CAM assay

The host chick CAM assay was prepared as described by Ribatti, 2006. Briefly, White Leghorn fertilized eggs were kept in an incubator at 38.2 °C in a humidified atmosphere. At stage 20 (Hamburger, 1951) a square window was opened in the eggshell and 2 ml of albumen was removed so that the developing CAM became detached from the shell, exposing the underlying blood vessels. The window was then sealed with clear adhesive tape and the host eggs were incubated undisturbed until the day of the experiment. Primitive CAM blood vessels proliferated and differentiated into arterial and venous systems until day 8. Thus, a network of capillaries originated and migrated to occupy a particular area beneath the chorion and mediate gas exchanges with the outer environment. Rapid endothelial cell proliferation followed until day 12; thereafter, their mitotic index declined just as rapidly and the vascular system attained its final arrangement on day 18, just before hatching. Regarding the experimental conditions, on developmental day 8, one sterilized methylcellulose disc (5 mm in diameter, 0.25 mm pore size, 125 mm thick) per egg was instilled with 10 ul of the CSF of patients and controls and sodium chloride 0.9% (physiological serum/ PS). The discs were placed on the surfaces of the growing CAM, in direct contact with a well-vascularized region. After the disc implantation, host eggs were incubated for another 48 hours. At day 10 of embryonic development, the implants and the surrounding embryonal tissue were surgically removed and fixed in 10% formaldehyde. The tissues were processed using an autotechnicon apparatus with increasing concentrations of ethanol and infiltrated in paraffin (melting point 58-60°C). Histological sections of 5 µm thick were obtained from the sponges ante the underlying and immediately adjacent CAM portion, and stained with hematoxylin-eosin. The number of blood vessels under normal conditions was evaluated as the total number of micro-vessel (diameter ranging from 3 to 10 μιη) intersections visualized in an area equivalent to 0.080 mm2 of the connective tissue. A blind, independent observer analyzed the CAM response.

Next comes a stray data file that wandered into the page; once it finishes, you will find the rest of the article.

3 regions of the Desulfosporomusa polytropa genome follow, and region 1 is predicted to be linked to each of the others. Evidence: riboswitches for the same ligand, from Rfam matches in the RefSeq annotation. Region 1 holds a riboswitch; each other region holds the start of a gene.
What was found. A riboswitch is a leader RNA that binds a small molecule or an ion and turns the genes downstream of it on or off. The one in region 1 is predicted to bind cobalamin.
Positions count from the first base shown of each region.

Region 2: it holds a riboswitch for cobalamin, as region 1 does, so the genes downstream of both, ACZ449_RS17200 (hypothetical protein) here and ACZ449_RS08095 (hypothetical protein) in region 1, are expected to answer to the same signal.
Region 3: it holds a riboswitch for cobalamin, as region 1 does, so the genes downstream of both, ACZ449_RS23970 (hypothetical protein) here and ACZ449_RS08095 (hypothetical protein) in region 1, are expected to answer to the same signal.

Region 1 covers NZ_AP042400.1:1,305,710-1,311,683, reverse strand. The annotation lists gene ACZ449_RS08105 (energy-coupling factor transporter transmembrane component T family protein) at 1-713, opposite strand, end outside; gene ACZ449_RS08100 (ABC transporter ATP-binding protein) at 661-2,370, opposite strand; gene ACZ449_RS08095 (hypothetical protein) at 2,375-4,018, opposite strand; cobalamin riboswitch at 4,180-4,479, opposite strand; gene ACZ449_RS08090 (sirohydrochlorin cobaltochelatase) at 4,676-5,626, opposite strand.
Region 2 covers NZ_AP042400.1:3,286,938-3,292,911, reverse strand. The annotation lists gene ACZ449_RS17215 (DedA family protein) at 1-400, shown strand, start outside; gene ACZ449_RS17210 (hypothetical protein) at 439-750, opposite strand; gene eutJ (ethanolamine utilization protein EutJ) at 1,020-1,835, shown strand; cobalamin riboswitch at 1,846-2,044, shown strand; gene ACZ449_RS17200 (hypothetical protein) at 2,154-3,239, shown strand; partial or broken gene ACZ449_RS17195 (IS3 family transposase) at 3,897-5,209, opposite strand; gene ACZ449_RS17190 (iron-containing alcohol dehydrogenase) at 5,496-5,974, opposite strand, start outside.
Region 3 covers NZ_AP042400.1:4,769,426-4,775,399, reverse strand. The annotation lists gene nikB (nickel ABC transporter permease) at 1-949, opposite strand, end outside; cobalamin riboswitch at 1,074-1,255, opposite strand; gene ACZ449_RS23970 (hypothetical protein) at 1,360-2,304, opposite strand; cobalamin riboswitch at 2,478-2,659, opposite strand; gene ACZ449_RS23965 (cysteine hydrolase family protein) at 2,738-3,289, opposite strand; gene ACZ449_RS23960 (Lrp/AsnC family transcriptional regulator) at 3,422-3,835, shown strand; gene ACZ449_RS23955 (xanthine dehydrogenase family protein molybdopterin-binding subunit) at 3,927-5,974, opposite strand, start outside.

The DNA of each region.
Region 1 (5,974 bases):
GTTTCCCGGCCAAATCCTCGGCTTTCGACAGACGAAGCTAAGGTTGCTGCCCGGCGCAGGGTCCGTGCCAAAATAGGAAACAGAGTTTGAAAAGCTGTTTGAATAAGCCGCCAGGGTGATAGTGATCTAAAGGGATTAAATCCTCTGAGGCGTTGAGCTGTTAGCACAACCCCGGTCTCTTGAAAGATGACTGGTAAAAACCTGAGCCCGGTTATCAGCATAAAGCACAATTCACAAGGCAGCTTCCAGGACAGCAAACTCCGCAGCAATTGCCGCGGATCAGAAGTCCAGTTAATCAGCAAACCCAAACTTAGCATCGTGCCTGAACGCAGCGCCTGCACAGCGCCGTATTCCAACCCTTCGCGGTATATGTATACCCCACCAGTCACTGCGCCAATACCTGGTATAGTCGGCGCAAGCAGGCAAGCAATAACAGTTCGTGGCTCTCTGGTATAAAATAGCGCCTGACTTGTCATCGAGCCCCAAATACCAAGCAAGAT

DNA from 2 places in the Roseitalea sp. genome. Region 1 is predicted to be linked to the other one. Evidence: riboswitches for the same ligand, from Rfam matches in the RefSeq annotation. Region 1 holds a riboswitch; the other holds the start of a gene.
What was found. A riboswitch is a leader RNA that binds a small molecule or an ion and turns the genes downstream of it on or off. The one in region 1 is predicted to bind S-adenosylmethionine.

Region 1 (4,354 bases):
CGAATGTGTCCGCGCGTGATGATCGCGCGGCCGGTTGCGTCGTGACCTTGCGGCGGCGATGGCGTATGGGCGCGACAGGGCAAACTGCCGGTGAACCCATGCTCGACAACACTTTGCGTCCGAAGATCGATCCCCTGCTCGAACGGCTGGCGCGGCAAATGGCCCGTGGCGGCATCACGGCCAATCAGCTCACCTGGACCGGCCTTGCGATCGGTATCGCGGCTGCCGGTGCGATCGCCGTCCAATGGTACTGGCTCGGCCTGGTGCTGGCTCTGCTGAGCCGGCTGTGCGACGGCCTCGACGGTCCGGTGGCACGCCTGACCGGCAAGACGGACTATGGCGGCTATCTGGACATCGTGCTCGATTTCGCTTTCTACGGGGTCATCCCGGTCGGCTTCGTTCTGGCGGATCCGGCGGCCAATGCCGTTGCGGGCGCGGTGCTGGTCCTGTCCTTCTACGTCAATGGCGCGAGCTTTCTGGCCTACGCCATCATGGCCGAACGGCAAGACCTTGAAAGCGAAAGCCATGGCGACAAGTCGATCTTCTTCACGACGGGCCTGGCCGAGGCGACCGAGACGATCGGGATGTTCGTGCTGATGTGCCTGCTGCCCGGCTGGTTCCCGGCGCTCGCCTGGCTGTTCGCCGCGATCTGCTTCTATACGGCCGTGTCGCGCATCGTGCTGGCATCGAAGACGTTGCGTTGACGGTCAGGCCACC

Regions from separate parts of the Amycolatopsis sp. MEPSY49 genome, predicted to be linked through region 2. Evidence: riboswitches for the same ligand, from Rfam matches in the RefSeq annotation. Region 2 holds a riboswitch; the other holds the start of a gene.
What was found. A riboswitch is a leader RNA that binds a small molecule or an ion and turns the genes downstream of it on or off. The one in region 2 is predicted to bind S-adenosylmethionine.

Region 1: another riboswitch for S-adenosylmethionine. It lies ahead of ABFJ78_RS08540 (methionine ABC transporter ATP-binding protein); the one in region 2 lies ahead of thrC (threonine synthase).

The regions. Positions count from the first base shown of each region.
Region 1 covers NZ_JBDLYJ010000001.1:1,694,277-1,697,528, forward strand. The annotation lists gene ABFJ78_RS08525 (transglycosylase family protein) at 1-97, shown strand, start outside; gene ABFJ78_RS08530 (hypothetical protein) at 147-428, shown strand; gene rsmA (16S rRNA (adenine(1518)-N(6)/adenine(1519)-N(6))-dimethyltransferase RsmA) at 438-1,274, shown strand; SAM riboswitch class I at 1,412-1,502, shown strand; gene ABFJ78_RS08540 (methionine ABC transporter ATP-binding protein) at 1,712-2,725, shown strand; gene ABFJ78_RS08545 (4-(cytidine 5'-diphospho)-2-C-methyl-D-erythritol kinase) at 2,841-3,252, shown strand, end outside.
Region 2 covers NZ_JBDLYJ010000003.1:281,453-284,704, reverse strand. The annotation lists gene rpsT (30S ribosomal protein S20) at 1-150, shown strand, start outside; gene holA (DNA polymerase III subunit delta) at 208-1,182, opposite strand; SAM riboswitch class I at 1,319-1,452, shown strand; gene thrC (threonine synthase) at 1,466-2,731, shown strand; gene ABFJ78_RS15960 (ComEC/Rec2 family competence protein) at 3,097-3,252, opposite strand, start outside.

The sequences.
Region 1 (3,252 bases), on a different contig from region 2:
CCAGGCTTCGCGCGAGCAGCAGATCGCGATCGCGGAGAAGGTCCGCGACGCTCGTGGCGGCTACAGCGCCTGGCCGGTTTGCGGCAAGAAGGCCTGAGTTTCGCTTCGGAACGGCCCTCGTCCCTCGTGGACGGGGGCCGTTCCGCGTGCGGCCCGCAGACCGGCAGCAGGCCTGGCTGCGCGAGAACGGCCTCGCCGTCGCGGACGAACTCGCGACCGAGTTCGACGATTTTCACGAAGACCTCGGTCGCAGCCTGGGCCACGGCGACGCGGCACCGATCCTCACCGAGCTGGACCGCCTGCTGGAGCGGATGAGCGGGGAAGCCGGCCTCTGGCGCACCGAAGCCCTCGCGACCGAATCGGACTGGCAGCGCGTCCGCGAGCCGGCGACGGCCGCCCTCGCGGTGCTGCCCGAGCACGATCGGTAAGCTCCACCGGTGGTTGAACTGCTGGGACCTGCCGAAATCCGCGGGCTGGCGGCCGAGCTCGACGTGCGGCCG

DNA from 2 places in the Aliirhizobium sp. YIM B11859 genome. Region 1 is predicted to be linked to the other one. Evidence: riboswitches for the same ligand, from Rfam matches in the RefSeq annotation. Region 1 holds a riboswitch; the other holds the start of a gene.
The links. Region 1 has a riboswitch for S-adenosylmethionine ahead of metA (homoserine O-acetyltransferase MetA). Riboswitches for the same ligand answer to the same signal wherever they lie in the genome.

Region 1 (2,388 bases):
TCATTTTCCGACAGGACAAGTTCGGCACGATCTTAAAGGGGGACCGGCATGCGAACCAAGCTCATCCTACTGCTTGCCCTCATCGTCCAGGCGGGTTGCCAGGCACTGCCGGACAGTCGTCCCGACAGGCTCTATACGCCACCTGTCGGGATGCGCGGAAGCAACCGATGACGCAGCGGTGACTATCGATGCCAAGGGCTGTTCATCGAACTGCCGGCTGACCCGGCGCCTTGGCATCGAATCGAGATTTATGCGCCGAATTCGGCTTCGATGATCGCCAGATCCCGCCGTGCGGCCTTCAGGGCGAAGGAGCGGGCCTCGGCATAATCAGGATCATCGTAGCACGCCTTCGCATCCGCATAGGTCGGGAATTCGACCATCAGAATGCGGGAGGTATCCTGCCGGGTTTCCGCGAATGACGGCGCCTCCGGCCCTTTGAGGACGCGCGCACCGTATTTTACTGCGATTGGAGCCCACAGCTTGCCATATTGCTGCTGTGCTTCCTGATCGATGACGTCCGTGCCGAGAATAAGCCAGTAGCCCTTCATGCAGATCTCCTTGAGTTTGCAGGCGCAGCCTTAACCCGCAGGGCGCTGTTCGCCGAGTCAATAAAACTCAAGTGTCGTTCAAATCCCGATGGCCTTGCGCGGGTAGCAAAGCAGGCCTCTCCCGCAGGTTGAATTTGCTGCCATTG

The samples of the patients, control and physiological serum, were instilled in methylcellulose discs, one per egg on 5 eggs for each sample. The densities of blood vessels were compared to controls matched by age (<10 years of difference) and gender and one sample of physiological serum. Control 1 was matched to three cases, given the difficulty of finding a healthy control for younger patients.

The statistical analysis was performed using the student t test. A p value of <0.05 was considered significant.

RESULTS

We obtained CSF from six consecutive male patients aged between 25 and 67 years of age. The male:female ratio in high-grade gliomas is 3:1 in the population. The histological diagnoses were; glioblastoma in three patients, anaplastic oligodendroglioma in one patient and anaplastic ganglioglioma in two patients. CSF was obtained by LP from two patients, during the craniotomy from three patients and by both methods from one patient. We obtained CSF from four male patients, aged 29 to 61. The sample was obtained by LP during spinal anesthesia, before the injection of the anaesthetic in patients that underwent knee surgery for meniscus repair or arthrosis of the knee (see Table I).

The three glioblastomas and one anaplastic ganglioglioma patients had de novo high-grade gliomas and two were secondary tumors developed from a previous low-grade tumor (anaplastic oligodendroglioma and one anaplastic ganglioglioma with a multicentric tumor). Two of our patients were previously treated with standard radio-chemotherapy with temozolomide (Stupp, 2005) and one, the multicentric anaplastic ganglioglioma, with seven cycles of temozolomide interrupted because of hematologic toxicity. The patients' characteristics are detailed in Table I.

CAM assay

Higher density of microvessels was observed on the surface of the growing CAM two days after the implantation of methylcellulose discs impregnated with CSF from the patients with high-grade gliomas (mean 3.69 capillaries per area ± 1.23 standard error) that was significantly higher compared to controls (mean 2.16 capillaries per area ± 0.97 standard error) p<0.005. No differences were observed between controls and physiological serum (mean 2.07 capillaries per area ±1.07 standard error), p=0.5.

Each case was compared to a gender and age (<10 years of difference) matched control. The results for control 1 were matched to 3 cases. See details in Table I.

There were no differences between the CSF samples obtained by craniotomy (3.45 capillaries per area ±1.25standard error) and those obtained by LP (3.57 capillaries per area ±1.26 standard error) p=0.81. The angiogenic response to CSF of patient 6 with samples taken during craniotomy (3.66 capillaries per area ± 1.24 standard error) and through LP (3.71 capillaries per area ± 1.22 standard error) showed no difference. There was no difference between the CSF samples from the glioblastoma patients (n=3) (3.41 capillaries per area ±1.25 standard error) compared the anaplastic ganglioglioma patient (3.48 capillaries per area ±1.3 standard error) p=0.87. The samples from patients treated previously with chemotherapy (n=2), with temozolomide (n=1) (3.51 capillaries per area ± 1.28 standard error), was not significantly different compared to those naive to therapy (n=3) (3.38 capillaries per area ± 1.32 standard error) p=0.54.